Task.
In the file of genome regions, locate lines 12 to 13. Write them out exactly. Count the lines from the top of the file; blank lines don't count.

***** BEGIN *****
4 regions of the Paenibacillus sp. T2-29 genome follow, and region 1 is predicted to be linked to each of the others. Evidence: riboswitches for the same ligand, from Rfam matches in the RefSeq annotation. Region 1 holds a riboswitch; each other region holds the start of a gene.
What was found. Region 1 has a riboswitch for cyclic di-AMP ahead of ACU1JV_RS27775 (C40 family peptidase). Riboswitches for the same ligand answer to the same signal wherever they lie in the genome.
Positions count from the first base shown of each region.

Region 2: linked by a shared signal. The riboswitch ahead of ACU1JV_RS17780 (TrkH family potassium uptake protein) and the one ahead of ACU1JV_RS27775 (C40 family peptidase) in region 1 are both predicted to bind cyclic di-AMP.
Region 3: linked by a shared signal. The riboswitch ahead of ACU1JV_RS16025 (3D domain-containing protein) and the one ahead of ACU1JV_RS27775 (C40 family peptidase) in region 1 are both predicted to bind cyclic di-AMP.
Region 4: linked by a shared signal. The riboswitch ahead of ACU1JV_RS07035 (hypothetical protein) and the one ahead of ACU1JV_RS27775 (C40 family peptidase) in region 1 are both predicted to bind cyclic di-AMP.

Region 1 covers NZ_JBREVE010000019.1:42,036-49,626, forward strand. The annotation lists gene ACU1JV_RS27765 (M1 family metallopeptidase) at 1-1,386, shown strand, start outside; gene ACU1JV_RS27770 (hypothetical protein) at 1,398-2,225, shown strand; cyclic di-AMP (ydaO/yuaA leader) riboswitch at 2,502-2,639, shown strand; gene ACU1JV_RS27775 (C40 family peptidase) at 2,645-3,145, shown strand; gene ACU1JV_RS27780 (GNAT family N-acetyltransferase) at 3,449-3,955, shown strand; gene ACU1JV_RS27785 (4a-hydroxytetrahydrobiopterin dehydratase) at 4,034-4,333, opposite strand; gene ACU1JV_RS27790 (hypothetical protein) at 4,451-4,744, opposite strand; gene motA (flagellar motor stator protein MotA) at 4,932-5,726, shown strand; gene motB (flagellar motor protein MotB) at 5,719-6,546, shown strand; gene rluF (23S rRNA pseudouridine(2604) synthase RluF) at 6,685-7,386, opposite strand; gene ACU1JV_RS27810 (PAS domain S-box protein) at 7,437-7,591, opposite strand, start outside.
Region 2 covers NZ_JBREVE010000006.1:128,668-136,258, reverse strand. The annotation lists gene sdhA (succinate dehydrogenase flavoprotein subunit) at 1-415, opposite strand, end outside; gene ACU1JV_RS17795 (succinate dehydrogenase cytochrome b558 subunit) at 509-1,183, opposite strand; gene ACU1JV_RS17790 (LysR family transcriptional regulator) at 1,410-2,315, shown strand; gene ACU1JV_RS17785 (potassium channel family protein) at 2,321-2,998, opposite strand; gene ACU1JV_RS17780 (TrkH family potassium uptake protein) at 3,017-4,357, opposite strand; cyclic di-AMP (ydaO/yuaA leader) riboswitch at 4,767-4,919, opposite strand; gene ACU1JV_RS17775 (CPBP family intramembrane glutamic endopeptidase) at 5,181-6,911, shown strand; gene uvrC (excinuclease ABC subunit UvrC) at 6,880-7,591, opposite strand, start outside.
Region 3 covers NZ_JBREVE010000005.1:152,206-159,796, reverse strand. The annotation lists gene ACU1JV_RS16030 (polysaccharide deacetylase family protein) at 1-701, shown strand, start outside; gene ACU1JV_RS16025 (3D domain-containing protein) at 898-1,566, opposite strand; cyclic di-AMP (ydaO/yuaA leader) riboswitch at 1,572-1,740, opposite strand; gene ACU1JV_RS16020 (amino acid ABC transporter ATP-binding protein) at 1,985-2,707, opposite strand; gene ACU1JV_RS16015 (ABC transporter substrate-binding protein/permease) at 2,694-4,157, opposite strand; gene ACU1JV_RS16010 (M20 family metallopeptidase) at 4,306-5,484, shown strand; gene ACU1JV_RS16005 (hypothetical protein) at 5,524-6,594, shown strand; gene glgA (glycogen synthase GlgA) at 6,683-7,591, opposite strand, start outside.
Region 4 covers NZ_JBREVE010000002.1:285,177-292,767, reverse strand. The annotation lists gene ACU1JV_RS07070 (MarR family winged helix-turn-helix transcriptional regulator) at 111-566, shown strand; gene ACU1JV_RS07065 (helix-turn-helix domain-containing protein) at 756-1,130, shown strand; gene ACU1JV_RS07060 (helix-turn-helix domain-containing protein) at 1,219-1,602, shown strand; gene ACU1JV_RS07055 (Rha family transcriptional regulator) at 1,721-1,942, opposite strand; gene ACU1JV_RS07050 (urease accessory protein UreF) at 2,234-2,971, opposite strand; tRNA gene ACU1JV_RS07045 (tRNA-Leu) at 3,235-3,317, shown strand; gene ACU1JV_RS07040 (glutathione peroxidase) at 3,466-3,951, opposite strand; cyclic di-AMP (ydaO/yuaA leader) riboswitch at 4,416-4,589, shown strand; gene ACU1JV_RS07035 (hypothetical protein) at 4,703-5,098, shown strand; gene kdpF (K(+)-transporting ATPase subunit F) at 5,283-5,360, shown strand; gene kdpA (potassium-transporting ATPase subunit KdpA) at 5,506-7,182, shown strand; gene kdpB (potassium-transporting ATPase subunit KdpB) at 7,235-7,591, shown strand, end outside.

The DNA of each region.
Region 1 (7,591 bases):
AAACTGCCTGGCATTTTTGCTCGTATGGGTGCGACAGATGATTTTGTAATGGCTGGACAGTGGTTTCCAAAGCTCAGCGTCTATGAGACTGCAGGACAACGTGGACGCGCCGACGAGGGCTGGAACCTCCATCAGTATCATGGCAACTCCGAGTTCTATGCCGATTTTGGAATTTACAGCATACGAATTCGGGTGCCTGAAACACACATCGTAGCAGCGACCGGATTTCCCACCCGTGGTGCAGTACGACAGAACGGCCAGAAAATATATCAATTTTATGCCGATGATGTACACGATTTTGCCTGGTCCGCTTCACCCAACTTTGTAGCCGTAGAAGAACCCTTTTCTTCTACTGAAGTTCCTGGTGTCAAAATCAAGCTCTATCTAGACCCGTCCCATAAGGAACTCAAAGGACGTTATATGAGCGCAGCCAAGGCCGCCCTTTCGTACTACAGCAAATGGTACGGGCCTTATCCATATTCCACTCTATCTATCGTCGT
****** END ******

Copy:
Region 1 (7,591 bases):
AAACTGCCTGGCATTTTTGCTCGTATGGGTGCGACAGATGATTTTGTAATGGCTGGACAGTGGTTTCCAAAGCTCAGCGTCTATGAGACTGCAGGACAACGTGGACGCGCCGACGAGGGCTGGAACCTCCATCAGTATCATGGCAACTCCGAGTTCTATGCCGATTTTGGAATTTACAGCATACGAATTCGGGTGCCTGAAACACACATCGTAGCAGCGACCGGATTTCCCACCCGTGGTGCAGTACGACAGAACGGCCAGAAAATATATCAATTTTATGCCGATGATGTACACGATTTTGCCTGGTCCGCTTCACCCAACTTTGTAGCCGTAGAAGAACCCTTTTCTTCTACTGAAGTTCCTGGTGTCAAAATCAAGCTCTATCTAGACCCGTCCCATAAGGAACTCAAAGGACGTTATATGAGCGCAGCCAAGGCCGCCCTTTCGTACTACAGCAAATGGTACGGGCCTTATCCATATTCCACTCTATCTATCGTCGT